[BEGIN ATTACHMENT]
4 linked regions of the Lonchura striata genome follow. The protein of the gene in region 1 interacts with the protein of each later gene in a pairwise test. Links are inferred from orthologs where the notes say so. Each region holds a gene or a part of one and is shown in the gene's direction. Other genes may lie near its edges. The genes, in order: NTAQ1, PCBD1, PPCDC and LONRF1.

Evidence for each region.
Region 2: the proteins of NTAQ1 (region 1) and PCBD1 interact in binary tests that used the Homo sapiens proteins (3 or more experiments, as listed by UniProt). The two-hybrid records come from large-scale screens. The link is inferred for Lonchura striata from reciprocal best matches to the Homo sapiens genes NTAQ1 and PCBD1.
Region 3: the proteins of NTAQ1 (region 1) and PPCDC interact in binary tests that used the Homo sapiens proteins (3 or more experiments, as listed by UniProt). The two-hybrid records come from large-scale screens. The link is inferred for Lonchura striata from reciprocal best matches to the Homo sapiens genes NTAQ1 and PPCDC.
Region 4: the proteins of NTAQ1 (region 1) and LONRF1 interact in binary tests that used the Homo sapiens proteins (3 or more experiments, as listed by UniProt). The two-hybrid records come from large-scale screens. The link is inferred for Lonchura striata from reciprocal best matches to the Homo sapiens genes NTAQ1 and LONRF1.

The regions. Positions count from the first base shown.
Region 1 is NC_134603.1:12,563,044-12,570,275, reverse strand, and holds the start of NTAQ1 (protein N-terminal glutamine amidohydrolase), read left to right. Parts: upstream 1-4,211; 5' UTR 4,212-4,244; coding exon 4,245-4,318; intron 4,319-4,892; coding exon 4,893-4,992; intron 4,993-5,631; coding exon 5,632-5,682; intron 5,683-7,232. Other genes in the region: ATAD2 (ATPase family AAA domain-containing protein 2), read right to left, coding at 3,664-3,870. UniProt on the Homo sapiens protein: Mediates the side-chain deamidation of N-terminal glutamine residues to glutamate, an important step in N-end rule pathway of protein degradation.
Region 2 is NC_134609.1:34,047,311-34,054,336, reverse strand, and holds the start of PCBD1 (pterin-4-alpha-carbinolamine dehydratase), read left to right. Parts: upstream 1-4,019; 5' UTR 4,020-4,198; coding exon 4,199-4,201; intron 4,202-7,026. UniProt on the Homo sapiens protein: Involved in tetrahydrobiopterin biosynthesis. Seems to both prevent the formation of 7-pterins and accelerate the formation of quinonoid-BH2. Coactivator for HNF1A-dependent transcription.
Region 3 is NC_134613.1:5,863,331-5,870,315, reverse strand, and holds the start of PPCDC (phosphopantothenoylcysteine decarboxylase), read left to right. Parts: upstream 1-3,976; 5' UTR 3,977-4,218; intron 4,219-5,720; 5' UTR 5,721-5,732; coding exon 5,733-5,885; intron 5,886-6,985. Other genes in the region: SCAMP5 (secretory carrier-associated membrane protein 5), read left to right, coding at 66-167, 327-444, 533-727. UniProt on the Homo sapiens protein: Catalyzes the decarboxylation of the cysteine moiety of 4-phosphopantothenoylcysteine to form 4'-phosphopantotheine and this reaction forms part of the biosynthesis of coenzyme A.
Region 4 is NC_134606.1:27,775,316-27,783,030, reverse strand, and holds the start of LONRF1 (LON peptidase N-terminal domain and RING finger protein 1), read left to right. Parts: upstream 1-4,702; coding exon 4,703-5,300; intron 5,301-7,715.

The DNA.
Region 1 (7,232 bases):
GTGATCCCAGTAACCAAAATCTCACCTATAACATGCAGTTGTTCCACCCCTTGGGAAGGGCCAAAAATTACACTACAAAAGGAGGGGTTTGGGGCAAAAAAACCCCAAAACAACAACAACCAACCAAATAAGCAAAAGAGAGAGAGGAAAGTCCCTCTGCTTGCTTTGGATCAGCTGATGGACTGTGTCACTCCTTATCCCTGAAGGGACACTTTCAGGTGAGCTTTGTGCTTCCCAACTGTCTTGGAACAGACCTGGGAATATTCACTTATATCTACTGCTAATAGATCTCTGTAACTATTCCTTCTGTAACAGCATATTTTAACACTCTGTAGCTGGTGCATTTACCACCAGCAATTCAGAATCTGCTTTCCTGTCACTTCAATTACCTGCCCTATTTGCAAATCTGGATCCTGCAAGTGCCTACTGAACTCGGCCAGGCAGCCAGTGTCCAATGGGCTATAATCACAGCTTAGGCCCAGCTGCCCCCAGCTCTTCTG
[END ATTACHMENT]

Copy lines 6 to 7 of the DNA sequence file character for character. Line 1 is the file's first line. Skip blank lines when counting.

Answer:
The regions. Positions count from the first base shown.
Region 1 is NC_134603.1:12,563,044-12,570,275, reverse strand, and holds the start of NTAQ1 (protein N-terminal glutamine amidohydrolase), read left to right. Parts: upstream 1-4,211; 5' UTR 4,212-4,244; coding exon 4,245-4,318; intron 4,319-4,892; coding exon 4,893-4,992; intron 4,993-5,631; coding exon 5,632-5,682; intron 5,683-7,232. Other genes in the region: ATAD2 (ATPase family AAA domain-containing protein 2), read right to left, coding at 3,664-3,870. UniProt on the Homo sapiens protein: Mediates the side-chain deamidation of N-terminal glutamine residues to glutamate, an important step in N-end rule pathway of protein degradation.